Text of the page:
Northern Goiás

We drove up Goiás 118 to Chapada dos Veadeiros national park. It took about four hours and it was interesting to see the changes in landscapes.  Leaving Brasilia you see the typical planalto landscapes. There are plantations of eucalyptus and pine. The pine is on the way out. I saw lots of young eucalyptus plantations, but the pines are all older, usually past prime. This makes me a little sad; I like the pines, but I understand that eucalyptus is just a superb producer of fiber in this climate. Nothing can compete with it, economically or biologically. Eucalyptus plantations are so neat because the eucalyptus tannins inhibit the growth of anything else.

As you get farther in to Goiás, you come up on forty miles of bad road and almost no people. It is surprising how empty this land is still. I drove through Kansas, Oklahoma and the Texas panhandle  a years back. This reminds me of some of those places.  Imperfectly, of course, since Goiás features palm trees and other vegetation not typical of the American plains. American roads are also better and there are more signs of human habitation. I think this has to do as much with settlement patterns as actual population. Brazilians tend to live in concentrations, while Americans spread out on their own farms or in suburbs.

The land changed abruptly and became hillier and greener as we got closer to the chapada. Maybe I should stop making the analogies, since it doesn’t really look like any of my familiar landscapes. The cerrado is its own sort of landscape.

Our destination for the day was São Jorge. It is literally the end of the road, actually PAST the end of the road. You drive down a decent paved road, which end abruptly. Twelve kilometers down the dirt road is São Jorge. I found this really fascinating.  It is an active village. People are walking around and there are several pousadas and restaurants of sorts, but no paved streets. I have been here before.  I mean, it is like many of the towns at the gates of national parks. In America they have paved streets, but the feeling is the same. People work in the hospitality industry or in outdoor occupations such as guides, forestry workers or rangers.  These places also attract alternative lifestyle types.  In São Jorge there are shops that sell crystals etc. that are supposed to have some kinds of special powers, kind of like you might find in Sadona. People respond in similar fashion to similar environments.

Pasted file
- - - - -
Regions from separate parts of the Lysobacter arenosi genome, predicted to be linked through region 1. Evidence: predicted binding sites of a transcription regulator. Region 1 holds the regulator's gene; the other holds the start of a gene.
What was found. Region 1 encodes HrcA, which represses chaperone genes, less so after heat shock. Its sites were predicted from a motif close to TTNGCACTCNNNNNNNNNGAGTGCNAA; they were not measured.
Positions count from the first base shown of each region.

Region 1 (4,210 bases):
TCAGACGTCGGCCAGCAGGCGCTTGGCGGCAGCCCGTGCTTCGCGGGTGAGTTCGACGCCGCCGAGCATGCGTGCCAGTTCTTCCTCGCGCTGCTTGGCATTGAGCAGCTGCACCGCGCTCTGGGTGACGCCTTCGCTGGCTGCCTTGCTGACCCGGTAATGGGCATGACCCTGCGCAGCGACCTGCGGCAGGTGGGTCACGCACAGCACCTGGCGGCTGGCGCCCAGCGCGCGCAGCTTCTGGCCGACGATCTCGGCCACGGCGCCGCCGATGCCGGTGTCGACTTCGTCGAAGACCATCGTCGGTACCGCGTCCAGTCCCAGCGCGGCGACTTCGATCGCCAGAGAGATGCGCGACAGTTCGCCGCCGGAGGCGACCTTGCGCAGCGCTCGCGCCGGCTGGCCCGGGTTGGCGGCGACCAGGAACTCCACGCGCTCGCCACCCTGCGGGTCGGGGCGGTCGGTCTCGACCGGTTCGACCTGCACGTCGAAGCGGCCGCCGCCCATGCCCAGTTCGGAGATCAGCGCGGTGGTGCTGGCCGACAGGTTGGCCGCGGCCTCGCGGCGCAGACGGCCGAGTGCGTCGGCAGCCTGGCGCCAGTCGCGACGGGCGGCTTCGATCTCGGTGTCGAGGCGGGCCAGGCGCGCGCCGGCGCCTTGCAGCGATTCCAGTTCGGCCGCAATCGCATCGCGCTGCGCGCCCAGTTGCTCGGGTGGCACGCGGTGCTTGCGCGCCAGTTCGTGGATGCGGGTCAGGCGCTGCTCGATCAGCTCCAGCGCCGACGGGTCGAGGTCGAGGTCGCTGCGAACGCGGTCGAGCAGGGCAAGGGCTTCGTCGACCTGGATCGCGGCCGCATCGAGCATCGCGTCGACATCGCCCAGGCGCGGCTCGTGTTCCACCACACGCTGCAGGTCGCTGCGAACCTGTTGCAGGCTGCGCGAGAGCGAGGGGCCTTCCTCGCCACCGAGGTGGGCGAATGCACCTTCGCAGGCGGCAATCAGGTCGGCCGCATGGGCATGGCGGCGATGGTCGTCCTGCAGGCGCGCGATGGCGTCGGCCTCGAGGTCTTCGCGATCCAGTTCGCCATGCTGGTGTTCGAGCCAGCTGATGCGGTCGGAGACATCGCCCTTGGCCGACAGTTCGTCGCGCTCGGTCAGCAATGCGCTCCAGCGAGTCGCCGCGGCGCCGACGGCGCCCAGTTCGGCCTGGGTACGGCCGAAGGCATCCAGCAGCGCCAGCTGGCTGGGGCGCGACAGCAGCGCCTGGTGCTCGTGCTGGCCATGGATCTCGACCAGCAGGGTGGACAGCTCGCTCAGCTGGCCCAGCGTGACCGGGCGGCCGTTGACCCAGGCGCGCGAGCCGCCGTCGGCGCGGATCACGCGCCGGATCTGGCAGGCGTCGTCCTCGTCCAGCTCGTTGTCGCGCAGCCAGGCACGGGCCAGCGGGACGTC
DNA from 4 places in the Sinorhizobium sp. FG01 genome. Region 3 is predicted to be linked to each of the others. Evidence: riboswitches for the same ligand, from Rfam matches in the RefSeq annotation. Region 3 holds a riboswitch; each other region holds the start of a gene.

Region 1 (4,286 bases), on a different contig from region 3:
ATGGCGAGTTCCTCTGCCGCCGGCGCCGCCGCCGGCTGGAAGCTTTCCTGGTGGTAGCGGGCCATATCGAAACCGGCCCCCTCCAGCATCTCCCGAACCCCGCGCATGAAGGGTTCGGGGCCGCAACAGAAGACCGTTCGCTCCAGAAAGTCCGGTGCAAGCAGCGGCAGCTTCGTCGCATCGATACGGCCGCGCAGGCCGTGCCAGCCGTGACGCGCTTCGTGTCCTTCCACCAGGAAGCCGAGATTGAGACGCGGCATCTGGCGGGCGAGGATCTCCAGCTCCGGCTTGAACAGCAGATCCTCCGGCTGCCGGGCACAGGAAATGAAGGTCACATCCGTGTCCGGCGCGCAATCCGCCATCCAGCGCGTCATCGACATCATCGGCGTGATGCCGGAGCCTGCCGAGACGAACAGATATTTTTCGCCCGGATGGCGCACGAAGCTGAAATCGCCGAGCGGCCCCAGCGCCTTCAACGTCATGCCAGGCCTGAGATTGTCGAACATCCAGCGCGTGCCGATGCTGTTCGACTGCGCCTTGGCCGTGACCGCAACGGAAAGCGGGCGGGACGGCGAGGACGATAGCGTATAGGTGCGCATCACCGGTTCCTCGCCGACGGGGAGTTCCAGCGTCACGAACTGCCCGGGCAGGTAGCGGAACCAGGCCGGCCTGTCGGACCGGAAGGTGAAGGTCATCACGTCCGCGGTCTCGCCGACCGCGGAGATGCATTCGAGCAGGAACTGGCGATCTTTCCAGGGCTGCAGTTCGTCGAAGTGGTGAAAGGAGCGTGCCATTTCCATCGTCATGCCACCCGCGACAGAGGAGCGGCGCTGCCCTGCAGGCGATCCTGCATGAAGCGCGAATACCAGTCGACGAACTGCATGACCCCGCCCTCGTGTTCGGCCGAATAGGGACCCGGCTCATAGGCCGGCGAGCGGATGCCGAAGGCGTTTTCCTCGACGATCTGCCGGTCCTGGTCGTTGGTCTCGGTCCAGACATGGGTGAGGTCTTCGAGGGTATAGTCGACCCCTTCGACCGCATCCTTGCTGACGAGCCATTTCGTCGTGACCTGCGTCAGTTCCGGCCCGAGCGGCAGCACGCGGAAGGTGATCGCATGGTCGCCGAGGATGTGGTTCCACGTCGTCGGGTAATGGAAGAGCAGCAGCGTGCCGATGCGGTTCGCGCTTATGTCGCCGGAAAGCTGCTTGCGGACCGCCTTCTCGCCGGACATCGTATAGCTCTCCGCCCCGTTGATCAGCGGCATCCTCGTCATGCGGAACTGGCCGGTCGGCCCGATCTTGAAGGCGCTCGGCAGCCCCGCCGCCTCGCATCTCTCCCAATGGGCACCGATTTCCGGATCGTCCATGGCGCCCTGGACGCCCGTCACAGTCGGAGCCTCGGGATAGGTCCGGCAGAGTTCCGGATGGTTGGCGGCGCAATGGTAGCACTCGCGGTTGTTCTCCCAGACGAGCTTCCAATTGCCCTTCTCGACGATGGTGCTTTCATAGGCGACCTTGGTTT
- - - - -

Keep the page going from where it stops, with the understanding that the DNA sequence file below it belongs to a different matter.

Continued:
The top picture is another of those eucalyptus plantations. Farther down is a pine plantation. The pines are way too close and should be thinned, but I don’t think this forest is being used for forestry. It is decorative. Still, it should be thinned. The picture between is at a gas station on GO118. Below that is a main street in Sao Jorge. The bottom picture is the dirt road that leads to and past Sao Jorge. What looks like smoke is dust. A car was coming but I didn’t get a good picture.